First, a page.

To review this book—to ‘gloss’ it, as it were—is in some ways a meta-task. The job of most notational forms (one of the main traditions Sharpe is writing into and against) is to interpret, to summarise and package knowledge of a complex world for the purposes of reference. Though Ordinary Notes observes, interprets, and summarises, though it invites the reader to return to it, as one does to a reference book, it is writing both into and against a notational tradition. There is something else here—a breath, a pulse, an infusion of life. Sharpe is present here, as is her mother. This glossary form, typically used to summarise or translate meaning, is mobilised here to create it, to search for it. A review of Ordinary Notes would be remiss if it did not work to bring the text’s untranslatable life and beauty to its reader—if it did not try to push the limits and affordances of its own form. I want to close, then, by stepping, briefly, out of the authoritative mode of critical redescription that comes with my position as reviewer. I have collected some of Sharpe’s untranslatable insights in a glossary of my own, which I hope can showcase the breadth of her thinking, offer it to you untranslated, make space for it to breathe. Earlier, I spoke of Sharpe’s attention to the whole of Black life—the frustrating and brutal as well as the tender and beautiful; how each can only be understood in the context of the other—and, as we close, I would like the glossary to return us to this attention.


On a ‘Black gaze’.

‘[We, Black people], are constituted through and by continued vulnerability to overwhelming force though not only known to ourselves and to each other by that force.’ (Emphasis mine.)


On how ‘violence against us is so often not understood to be violence’.

So often, ‘Black suffering and the unremitting violence against Black people are (made) invisible and inaudible to many eyes and ears. That taped beating of Rodney King that was supposedly incontrovertible evidence of police brutality against him was manipulated in order to make King the aggressor.’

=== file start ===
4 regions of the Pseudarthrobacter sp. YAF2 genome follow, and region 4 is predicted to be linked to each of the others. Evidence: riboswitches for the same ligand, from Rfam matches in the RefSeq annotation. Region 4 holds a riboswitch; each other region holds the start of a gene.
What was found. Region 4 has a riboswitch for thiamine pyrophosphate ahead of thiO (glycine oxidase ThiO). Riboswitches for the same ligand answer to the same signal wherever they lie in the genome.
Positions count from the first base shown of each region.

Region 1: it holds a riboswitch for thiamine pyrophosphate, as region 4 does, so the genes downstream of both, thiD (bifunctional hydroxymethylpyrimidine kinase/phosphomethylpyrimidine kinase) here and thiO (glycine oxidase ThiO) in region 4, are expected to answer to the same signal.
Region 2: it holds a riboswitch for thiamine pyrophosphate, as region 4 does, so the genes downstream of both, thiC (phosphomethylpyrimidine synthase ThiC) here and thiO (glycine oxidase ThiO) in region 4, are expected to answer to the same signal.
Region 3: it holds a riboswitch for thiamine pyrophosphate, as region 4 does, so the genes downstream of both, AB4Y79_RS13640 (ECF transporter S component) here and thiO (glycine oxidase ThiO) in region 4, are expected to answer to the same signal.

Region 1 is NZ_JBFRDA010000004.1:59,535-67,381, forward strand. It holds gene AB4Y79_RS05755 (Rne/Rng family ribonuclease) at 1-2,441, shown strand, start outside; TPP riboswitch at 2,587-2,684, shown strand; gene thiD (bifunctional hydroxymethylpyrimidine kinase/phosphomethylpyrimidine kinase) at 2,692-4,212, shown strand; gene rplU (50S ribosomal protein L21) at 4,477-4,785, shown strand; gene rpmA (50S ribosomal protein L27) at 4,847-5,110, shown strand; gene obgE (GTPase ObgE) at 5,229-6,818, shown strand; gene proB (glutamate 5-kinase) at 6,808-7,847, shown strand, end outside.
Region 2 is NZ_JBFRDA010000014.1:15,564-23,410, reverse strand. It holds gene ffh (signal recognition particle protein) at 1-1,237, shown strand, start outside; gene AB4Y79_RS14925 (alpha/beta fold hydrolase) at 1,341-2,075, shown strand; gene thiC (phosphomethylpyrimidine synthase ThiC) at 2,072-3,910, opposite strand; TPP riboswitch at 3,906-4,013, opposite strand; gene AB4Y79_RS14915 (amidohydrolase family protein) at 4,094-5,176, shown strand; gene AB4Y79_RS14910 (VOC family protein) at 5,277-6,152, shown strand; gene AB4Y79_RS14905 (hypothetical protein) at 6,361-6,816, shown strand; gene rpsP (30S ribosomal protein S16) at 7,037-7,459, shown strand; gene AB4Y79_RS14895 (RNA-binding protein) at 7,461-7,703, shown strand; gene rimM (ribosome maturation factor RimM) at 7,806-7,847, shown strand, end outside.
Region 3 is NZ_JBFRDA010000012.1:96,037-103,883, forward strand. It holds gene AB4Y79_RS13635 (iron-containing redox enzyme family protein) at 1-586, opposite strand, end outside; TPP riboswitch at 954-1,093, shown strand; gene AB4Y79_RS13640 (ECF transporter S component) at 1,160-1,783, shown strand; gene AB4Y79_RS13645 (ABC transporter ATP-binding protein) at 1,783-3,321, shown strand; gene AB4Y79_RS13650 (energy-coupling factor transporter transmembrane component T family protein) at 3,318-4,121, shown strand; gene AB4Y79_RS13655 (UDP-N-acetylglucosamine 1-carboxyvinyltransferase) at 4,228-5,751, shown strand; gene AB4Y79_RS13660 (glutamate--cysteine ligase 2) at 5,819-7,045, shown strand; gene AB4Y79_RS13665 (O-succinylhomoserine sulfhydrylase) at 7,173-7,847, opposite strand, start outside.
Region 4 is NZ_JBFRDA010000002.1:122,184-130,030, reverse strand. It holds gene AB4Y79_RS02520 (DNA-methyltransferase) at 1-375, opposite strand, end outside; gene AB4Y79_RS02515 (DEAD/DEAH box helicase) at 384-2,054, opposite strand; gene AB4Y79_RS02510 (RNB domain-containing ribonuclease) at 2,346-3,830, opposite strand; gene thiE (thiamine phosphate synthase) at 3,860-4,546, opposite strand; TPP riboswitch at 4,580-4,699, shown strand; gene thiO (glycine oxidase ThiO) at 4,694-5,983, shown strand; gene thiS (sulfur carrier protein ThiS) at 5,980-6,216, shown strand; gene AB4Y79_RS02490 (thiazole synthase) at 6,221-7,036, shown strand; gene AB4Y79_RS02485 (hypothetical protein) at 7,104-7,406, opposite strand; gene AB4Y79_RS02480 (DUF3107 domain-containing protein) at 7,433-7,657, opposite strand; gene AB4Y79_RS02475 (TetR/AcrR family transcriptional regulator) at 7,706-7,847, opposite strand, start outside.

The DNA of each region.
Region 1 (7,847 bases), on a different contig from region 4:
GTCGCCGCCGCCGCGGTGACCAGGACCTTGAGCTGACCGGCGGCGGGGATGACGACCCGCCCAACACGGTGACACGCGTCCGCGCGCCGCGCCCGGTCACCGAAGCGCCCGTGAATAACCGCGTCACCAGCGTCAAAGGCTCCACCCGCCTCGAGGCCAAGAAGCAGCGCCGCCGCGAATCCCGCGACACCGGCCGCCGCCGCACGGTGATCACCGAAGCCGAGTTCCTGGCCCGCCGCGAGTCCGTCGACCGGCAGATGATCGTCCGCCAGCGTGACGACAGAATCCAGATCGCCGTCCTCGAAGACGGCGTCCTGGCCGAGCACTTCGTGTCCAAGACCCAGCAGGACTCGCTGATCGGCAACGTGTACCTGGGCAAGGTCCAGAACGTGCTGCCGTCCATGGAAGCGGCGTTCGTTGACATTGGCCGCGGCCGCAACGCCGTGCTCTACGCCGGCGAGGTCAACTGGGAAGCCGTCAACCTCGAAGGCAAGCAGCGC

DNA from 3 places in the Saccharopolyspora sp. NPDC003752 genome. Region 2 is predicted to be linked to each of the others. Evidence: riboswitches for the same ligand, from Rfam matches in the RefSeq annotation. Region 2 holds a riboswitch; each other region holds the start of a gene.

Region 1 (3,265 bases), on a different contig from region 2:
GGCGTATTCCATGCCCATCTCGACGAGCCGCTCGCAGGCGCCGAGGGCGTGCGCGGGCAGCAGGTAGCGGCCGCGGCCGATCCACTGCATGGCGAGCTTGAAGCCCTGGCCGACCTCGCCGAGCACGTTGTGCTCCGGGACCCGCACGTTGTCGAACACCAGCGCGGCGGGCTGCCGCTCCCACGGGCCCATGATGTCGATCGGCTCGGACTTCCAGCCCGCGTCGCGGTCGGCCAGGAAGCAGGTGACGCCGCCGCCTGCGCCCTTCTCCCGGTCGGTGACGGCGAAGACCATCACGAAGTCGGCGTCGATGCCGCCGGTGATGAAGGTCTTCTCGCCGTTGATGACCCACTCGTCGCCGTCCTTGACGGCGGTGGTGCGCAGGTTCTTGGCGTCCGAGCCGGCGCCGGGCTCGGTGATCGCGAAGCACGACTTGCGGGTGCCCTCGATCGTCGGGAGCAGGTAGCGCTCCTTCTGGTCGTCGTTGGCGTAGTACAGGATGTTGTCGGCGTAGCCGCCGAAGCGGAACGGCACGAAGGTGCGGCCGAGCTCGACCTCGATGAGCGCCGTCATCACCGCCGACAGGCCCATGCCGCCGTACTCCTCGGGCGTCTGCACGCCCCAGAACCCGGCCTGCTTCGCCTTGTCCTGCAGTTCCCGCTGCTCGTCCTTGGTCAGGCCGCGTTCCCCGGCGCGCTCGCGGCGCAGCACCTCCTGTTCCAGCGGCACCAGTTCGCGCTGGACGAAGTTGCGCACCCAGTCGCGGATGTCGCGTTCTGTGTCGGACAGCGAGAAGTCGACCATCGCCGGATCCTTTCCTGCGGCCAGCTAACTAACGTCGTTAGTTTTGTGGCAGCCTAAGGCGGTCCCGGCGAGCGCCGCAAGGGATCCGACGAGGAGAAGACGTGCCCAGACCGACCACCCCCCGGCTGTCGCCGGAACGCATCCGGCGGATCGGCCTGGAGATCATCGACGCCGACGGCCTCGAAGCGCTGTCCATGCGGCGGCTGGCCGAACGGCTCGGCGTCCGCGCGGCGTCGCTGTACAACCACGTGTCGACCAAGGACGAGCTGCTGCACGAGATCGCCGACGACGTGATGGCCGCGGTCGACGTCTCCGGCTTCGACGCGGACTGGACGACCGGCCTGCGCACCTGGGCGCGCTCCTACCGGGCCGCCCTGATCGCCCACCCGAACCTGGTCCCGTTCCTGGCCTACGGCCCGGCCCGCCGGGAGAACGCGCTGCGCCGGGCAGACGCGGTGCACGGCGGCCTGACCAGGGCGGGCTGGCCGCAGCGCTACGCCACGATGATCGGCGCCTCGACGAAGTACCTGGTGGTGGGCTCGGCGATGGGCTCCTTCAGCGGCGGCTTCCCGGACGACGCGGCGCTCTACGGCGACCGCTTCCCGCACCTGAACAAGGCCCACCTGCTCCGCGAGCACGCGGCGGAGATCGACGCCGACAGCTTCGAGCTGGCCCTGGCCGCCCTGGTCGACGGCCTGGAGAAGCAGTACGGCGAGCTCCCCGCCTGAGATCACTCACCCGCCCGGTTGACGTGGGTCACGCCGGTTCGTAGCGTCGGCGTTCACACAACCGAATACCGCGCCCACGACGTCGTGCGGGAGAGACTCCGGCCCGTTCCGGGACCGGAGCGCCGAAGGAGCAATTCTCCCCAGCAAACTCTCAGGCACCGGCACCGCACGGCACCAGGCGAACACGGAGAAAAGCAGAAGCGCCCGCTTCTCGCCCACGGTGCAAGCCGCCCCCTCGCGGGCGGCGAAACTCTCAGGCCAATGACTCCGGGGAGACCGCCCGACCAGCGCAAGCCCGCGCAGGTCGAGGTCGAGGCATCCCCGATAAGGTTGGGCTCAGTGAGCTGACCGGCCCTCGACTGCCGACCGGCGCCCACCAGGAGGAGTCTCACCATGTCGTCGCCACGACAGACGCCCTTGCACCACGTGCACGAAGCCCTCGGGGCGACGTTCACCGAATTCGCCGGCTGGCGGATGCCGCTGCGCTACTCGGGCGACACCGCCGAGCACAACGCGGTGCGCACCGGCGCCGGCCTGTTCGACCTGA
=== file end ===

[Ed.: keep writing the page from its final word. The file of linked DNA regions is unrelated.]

‘We are forced to encounter anew both the violence and its refusal as violence.’


On ‘innocence’.

‘Daily and with deliberation, newspapers constitute whiteness as innocence, in ways that hide and forgive their own interests in the preservation and distribution of white supremacy.’

‘The grammar of “mistakes were made” is one in which terrible acts are committed and yet no one is assigned responsibility for them.’


On how ‘spectacle is not repair’.

‘This particular brutality’ of Black death and police violence ‘has been shown repeatedly. It circulates with regularity. How does one inhabit the “never again” and ask that a population “come to terms with” such ongoing terror and quotidian atrocity? How does one come to terms with a brutal imagination by engaging and representing (over and over again) the materialization of that imagination?’


On ‘cultures of surprise’.

‘The machinery of whiteness constantly deploys violence—and in a mirror-register, constantly manufactures wonder, surprise, and innocence in relation to that violence.’

‘To speak of a culture of surprise from the position of the oppressed might be to recognize that one might have to forget, or at least perform forgetting, in order to survive. This forgetting is not naiveté.’


On ‘freedom’.

‘[T]he knowledge that in every moment not everything could be claimed by them, but neither could everything be claimed from them.’


On ‘Sunday Teas’.

‘My mother would bake a cake, usually a pound cake or a two-spice Bundt cake, and she would make a pot of cambric tea… Each of us would memorize a short piece… by a Black writer whom we would not have encountered in our majority-white, private, public, and Catholic suburban schools.’ (These included Gwendolyn Brooks, Paul Laurence Dunbar, Langston Hughes, and Frederick Douglass).

‘The feeling of those Sundays remains in me….They were like time snatched out of time. The reading life, the beauty-filled one, was central to the livable internal life my mother tried to carve out for us and to equip us to make for ourselves.’


On ‘joy’.

‘My mother made joy. She worked hard at it.’